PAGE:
By Kevin Landrigan, New Hampshire Union Leader
CONCORD -- Restaurant industry leaders want the Legislature to move preemptively to prevent tipped employees from getting a windfall pay raise if Congress raises the federal minimum wage.
Coming out of the pandemic, the New Hampshire Lodging and Restaurant Association pursued this Senate-passed bill (SB 137), which would take effect only if the Biden administration succeeds in its drive to double the minimum wage from $7.25 to $15 an hour.
For decades, the minimum wage paid to tipped workers like servers and bartenders in New Hampshire has been 45% of the federal minimum wage.
Since 2009, that has been $3.27 an hour.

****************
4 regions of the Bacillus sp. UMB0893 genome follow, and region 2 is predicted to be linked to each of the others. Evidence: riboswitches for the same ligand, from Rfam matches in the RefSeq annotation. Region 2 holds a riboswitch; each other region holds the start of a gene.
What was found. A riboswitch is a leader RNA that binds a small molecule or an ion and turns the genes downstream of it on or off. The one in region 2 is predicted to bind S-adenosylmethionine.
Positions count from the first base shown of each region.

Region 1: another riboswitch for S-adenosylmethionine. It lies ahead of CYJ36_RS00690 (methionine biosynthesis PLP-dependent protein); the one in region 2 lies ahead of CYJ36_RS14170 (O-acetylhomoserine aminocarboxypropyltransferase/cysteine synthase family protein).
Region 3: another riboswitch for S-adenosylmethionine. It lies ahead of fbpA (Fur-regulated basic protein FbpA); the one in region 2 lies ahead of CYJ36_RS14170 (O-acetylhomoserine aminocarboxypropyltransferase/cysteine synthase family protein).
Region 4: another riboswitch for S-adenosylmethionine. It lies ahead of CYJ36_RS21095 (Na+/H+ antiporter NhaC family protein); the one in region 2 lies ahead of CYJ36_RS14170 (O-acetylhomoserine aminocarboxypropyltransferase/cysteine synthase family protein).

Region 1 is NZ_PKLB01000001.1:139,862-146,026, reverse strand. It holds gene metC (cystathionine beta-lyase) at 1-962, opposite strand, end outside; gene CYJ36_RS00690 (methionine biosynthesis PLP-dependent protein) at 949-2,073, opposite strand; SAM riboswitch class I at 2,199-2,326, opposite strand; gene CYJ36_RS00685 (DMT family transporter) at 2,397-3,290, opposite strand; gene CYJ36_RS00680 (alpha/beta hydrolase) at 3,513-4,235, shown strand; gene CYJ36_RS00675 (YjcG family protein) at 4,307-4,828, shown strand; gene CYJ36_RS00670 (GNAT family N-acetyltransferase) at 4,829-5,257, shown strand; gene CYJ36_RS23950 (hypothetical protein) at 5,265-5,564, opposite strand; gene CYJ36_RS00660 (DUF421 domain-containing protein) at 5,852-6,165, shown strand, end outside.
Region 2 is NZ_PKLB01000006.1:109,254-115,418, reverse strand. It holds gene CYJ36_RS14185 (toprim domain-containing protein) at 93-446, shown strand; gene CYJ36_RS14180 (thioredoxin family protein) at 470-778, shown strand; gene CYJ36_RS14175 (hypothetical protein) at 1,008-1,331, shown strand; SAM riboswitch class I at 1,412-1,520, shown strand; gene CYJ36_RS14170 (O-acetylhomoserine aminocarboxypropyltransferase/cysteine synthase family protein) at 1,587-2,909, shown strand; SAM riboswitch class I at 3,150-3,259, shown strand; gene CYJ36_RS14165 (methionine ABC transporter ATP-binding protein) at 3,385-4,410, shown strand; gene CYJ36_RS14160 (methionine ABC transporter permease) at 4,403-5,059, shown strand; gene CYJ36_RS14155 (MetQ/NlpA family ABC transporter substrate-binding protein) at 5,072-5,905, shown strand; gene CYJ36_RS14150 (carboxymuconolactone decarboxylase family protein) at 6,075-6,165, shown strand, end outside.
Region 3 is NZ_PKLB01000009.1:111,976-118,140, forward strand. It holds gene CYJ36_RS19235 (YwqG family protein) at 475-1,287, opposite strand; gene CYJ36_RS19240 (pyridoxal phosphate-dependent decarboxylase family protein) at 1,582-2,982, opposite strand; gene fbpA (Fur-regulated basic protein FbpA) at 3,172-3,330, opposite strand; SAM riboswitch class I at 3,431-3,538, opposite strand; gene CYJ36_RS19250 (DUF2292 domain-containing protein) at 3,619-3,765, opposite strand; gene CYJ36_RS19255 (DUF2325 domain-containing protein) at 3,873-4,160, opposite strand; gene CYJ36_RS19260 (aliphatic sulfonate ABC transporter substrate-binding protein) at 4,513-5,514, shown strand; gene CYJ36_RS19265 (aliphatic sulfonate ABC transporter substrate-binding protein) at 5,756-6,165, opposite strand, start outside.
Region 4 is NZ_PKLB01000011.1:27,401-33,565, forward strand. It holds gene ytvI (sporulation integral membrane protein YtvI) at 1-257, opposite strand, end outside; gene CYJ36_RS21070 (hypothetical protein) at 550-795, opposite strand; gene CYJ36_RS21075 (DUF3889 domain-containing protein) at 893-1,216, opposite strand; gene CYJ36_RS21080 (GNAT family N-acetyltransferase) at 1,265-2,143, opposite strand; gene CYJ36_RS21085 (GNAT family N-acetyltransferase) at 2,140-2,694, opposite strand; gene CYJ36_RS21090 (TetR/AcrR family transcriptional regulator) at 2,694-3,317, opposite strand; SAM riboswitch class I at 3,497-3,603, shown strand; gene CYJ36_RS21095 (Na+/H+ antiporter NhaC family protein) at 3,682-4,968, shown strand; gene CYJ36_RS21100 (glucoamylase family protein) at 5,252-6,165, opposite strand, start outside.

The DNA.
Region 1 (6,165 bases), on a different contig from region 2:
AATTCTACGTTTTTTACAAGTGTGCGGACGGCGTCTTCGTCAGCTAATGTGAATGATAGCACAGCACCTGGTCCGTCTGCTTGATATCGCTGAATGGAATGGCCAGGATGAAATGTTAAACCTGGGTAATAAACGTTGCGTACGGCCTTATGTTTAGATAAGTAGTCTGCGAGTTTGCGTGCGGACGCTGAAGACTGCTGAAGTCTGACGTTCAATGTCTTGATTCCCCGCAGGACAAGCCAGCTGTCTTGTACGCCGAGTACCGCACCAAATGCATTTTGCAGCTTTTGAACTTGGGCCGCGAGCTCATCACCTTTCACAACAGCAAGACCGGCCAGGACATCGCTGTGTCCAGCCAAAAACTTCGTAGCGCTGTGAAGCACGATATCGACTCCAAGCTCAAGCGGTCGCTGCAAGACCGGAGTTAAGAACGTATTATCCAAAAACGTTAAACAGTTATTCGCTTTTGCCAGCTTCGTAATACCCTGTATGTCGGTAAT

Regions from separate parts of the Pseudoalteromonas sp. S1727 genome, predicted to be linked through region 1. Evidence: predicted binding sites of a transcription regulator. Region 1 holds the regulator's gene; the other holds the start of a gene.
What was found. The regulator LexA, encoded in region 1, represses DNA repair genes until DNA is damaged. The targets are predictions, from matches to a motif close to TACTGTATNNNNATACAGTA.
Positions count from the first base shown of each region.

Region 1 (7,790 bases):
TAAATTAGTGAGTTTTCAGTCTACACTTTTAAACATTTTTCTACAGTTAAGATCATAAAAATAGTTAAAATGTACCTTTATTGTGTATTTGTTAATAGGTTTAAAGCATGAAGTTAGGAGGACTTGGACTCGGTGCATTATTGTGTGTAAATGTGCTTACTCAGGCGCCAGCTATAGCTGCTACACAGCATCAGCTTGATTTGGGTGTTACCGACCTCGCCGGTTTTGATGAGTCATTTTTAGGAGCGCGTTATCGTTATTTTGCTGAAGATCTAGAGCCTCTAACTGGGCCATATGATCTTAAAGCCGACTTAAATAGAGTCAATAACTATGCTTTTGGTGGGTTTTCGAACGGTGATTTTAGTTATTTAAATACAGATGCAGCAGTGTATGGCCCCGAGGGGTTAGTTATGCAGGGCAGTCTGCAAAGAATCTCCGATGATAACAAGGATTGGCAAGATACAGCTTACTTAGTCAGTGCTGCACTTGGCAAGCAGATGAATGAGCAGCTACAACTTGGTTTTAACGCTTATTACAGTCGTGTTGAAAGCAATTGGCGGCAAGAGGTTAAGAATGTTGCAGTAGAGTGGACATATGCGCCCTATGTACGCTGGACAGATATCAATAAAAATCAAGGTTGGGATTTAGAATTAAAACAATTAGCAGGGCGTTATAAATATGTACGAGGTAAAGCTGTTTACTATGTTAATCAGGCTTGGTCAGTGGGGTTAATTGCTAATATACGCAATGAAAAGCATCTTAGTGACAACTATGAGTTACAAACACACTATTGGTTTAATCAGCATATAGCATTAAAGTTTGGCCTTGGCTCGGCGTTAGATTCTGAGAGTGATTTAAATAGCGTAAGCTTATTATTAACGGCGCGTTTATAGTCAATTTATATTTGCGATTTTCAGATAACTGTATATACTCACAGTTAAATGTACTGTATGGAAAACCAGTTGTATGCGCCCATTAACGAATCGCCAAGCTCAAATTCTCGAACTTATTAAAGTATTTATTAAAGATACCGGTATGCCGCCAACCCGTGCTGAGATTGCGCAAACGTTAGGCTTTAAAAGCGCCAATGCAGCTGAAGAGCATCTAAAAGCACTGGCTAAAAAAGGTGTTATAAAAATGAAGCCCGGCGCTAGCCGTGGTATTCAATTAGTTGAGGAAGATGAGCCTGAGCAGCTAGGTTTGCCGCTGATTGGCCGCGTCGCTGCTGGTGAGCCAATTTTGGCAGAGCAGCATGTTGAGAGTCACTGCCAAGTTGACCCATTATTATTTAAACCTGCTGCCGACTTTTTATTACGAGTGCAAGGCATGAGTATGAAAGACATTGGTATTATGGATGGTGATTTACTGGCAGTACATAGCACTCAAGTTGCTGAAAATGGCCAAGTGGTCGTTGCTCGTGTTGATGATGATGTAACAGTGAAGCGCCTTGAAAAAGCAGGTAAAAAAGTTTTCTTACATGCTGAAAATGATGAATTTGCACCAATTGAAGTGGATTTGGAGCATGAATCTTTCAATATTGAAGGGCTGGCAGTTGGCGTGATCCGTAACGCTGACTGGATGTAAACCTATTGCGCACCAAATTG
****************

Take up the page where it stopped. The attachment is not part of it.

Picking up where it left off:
If business is so slow that servers receive little in tips, the restaurant owner has to make up the difference and bring those workers to the federal minimum wage of $7.25 an hour.
COVID-19 has hit the hospitality industry hard, with many food businesses still only offering takeout or outside dining.
The goal of SB 137 is to ensure that even if Congress raises the minimum wage, the tipped wage here would remain $3.27 an hour.
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